This moment of connection would not have emerged without the leadership of the Experts in the circle. Like Alcine Mumby, they recognized that holding space for each of us to share our voices was an essential component of fostering belonging and advancing the collective learning of those in the circle. At the same time, this moment of connection would not have emerged without the courage of the participants sharing their personal stories.
I took those two lessons from that circle:
- As leaders, we must have the wisdom and willingness to steward the spaces we’re leading so that we hold space for others – our students and peers – to shine.
- As learners, we must have the courage to take up space, to use our voice, and to declare that we’re here to stay.
Belonging is an essential human need but a difficult thing to conceptualize and can feel tricky to cultivate. Feeling a sense of belonging requires us to feel welcome, accepted, and included as our authentic selves. For many of us, that’s a tough ask at a big conference, even one so intentionally designed for connection as the Aurora Institute. This year, Aurora continued to cultivate a space for everyone to belong by offering Networking Groups that held a literal seat at the table so that folks could gather and share the experience and their learning.
While belonging is largely the responsibility of the host to foster, it’s also the responsibility of community members to curate. We are not passive agents in community. We each play a part in deepening belonging – for ourselves, and for those who come after us – to ensure that all voices are represented in these spaces of innovation that shape the future of education.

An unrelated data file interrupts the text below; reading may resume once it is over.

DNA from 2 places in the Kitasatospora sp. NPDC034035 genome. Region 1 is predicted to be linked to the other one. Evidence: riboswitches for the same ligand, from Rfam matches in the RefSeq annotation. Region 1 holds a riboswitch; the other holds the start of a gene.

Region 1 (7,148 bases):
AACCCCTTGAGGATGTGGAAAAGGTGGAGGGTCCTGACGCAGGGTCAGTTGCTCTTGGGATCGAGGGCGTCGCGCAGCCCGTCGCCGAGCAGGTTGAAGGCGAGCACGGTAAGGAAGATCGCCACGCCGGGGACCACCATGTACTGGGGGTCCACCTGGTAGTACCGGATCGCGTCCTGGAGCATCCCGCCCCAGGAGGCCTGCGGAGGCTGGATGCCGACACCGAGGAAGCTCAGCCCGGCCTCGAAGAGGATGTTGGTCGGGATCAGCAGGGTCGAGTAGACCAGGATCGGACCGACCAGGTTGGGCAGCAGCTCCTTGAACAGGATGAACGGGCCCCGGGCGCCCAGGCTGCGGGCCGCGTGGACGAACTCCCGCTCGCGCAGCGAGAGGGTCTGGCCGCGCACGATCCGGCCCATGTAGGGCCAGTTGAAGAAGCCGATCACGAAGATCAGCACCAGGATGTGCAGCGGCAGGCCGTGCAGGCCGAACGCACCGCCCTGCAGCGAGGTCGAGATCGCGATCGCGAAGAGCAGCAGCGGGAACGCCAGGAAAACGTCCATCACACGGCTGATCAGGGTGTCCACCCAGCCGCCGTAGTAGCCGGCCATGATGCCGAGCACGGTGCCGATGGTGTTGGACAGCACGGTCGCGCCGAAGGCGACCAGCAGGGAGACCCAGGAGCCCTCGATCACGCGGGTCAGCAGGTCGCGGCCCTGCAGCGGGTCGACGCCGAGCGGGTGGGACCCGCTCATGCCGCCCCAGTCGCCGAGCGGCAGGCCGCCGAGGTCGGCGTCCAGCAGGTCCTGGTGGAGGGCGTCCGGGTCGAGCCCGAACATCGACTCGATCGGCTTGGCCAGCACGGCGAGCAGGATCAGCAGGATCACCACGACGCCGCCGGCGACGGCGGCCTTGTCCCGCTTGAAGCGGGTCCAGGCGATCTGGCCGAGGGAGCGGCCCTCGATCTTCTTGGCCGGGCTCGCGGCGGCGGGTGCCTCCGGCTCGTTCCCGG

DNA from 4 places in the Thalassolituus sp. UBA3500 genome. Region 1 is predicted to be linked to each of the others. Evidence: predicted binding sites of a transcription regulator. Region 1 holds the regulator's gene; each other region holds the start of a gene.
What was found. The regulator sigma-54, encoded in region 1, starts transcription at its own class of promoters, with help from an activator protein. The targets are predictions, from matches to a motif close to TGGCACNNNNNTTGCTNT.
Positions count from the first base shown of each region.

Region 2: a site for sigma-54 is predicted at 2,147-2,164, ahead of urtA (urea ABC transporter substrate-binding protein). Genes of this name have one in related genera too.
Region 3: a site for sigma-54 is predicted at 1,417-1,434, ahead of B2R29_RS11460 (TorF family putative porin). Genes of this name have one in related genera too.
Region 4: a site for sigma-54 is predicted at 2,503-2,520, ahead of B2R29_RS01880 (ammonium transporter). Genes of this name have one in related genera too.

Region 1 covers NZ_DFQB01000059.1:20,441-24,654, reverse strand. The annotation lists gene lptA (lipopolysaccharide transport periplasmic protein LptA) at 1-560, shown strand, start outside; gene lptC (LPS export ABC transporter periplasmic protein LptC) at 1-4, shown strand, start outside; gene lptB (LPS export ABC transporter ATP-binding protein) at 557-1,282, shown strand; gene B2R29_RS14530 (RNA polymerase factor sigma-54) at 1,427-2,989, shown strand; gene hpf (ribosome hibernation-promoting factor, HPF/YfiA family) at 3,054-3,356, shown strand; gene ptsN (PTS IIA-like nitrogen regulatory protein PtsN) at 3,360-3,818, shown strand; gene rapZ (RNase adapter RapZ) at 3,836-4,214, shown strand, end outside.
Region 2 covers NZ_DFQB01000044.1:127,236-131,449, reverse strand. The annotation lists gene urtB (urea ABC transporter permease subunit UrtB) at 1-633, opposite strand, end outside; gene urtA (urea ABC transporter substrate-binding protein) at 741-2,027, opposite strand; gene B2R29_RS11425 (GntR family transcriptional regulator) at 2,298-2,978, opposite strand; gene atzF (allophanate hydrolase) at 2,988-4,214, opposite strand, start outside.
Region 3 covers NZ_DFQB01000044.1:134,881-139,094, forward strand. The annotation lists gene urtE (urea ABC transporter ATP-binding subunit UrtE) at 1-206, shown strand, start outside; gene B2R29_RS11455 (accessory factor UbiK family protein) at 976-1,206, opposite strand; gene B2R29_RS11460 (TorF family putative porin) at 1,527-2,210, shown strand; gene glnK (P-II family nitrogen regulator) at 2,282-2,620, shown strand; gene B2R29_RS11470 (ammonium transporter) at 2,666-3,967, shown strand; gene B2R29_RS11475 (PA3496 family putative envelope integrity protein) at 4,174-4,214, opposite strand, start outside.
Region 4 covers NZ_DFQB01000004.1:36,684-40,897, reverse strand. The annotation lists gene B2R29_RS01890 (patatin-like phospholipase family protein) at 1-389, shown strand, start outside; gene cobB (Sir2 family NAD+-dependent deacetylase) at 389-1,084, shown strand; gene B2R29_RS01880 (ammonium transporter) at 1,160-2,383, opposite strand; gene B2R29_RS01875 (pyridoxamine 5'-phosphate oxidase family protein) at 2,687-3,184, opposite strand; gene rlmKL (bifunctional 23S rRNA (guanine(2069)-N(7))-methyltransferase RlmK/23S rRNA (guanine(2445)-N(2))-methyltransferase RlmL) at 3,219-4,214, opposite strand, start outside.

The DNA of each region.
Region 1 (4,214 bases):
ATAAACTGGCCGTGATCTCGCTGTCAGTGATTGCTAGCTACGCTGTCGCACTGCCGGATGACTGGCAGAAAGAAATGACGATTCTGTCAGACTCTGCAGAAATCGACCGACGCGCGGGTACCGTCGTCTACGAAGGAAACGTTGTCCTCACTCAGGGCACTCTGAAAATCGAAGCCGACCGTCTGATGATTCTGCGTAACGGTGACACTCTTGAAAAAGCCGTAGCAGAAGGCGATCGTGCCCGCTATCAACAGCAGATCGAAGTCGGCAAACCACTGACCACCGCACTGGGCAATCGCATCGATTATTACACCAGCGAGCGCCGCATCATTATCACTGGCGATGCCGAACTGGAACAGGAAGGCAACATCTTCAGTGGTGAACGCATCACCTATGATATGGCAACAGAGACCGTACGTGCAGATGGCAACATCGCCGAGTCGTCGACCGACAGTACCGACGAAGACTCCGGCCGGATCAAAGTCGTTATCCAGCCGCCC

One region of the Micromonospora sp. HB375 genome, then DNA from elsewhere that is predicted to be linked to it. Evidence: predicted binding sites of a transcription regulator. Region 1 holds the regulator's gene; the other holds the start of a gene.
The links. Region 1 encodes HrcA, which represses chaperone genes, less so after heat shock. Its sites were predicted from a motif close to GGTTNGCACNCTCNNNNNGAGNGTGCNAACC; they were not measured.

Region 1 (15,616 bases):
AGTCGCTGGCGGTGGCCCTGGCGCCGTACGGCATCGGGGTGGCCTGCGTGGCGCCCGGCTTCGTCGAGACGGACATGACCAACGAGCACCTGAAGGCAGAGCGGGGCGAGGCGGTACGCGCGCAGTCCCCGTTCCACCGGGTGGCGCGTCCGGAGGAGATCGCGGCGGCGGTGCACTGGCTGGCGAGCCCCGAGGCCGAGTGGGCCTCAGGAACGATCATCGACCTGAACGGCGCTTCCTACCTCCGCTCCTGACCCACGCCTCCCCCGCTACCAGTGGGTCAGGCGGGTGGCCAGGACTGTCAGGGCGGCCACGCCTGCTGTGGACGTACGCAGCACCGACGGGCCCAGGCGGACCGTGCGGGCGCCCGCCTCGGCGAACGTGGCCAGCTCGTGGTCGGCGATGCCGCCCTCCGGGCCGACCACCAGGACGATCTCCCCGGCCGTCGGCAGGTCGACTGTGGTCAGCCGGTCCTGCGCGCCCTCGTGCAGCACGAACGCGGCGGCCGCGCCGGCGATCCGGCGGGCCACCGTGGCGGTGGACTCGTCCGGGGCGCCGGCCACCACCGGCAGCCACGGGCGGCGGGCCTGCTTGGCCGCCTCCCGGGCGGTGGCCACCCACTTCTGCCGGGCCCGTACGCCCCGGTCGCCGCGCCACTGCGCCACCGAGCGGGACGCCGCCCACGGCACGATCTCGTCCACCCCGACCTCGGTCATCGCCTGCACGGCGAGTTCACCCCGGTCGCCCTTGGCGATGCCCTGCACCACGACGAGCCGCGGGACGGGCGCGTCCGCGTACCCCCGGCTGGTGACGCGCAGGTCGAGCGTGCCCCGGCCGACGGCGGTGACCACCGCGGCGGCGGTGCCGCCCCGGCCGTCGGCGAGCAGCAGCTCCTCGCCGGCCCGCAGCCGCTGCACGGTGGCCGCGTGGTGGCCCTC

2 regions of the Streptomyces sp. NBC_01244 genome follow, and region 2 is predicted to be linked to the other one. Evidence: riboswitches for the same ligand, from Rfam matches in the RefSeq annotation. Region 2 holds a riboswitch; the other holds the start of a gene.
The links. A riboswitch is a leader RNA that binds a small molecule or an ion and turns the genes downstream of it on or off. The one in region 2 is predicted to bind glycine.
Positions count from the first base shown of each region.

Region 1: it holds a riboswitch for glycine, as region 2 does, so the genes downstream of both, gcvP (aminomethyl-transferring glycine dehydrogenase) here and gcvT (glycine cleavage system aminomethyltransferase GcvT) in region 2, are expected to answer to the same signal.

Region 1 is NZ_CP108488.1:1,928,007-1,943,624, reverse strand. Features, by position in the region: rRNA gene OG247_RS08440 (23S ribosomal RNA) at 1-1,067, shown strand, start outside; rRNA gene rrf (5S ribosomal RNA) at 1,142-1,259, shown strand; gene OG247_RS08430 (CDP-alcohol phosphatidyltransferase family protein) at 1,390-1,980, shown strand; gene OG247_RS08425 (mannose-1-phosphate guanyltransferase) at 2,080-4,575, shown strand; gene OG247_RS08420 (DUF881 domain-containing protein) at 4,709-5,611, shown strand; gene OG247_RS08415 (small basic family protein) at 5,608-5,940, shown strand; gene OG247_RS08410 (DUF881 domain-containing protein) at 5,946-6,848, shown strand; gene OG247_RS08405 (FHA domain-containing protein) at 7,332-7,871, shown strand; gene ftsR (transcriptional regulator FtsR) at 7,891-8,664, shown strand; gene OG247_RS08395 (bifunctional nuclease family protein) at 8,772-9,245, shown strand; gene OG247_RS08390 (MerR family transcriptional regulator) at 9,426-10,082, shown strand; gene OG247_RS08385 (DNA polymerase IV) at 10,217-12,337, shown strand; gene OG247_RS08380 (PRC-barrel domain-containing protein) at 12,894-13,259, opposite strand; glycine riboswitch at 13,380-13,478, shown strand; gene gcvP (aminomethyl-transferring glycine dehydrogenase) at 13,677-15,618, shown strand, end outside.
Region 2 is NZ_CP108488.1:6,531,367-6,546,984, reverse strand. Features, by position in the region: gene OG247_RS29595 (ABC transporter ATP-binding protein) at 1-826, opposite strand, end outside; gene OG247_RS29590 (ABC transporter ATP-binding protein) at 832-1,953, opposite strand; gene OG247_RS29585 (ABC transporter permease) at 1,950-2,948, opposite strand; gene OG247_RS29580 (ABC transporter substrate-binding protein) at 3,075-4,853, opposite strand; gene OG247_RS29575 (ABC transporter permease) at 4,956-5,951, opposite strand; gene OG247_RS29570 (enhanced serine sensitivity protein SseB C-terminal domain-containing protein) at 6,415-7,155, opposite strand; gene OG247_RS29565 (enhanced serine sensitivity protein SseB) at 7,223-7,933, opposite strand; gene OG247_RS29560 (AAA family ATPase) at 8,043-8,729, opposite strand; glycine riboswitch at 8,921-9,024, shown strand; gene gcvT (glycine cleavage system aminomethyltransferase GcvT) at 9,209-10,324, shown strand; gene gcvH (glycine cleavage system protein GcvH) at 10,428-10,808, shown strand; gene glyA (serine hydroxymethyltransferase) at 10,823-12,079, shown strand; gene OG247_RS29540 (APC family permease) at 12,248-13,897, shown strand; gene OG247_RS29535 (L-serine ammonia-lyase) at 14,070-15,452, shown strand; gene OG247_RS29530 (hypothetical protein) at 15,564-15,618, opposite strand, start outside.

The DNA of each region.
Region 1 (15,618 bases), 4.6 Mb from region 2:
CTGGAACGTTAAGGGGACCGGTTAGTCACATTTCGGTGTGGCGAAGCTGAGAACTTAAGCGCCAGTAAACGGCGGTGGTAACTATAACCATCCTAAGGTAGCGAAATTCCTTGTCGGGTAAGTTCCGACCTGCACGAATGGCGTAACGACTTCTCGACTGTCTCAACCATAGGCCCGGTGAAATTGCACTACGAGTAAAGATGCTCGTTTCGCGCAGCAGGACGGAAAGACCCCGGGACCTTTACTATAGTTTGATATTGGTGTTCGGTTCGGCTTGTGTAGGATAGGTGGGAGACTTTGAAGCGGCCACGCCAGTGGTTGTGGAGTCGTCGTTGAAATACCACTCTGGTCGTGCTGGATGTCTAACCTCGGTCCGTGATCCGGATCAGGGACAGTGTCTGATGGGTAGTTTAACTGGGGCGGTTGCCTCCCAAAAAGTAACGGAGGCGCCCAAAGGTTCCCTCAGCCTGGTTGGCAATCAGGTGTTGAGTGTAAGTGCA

Aurora Institute Interim CEO Loretta Goodwin opened this year’s Symposium with the reminder that “Each of you is [here] because you share something in common: you know that another way is possible in K-12 education.” If that is true of you – if you believe that another way is possible in K-12 education – then you’re here because you belong here. And I hope you’ll stay.
- Stories and Ecosystems at #Aurora23
- Together We Shine Brighter: A Teacher’s Insights from #Aurora23
- Rekindling Our Commitment with Inspiration from the Aurora Institute Symposium 2023
Carissa Duran is a lifelong educator in pursuit of justice, currently serving as A-G Coordinator for the Escondido Union High School District. Previously an educational consultant and coach, Carissa also served eight years at an innovative, competency-based high school, teaching humanities and coaching teachers in literacy, English language development, assessment, and educational technology. Fully committed to disrupting inequities in education, she spent those years leveraging project-based learning, standards-based grading, restorative practices, and student-centered learning to best meet her students’ needs. In 2019, Carissa was recognized as the Personalized Learning Teacher of the Year by the Aurora Institute. Carissa is also currently pursuing a PhD in Educational Leadership and Policy and her research interests lie at the intersection of classroom assessment and policy.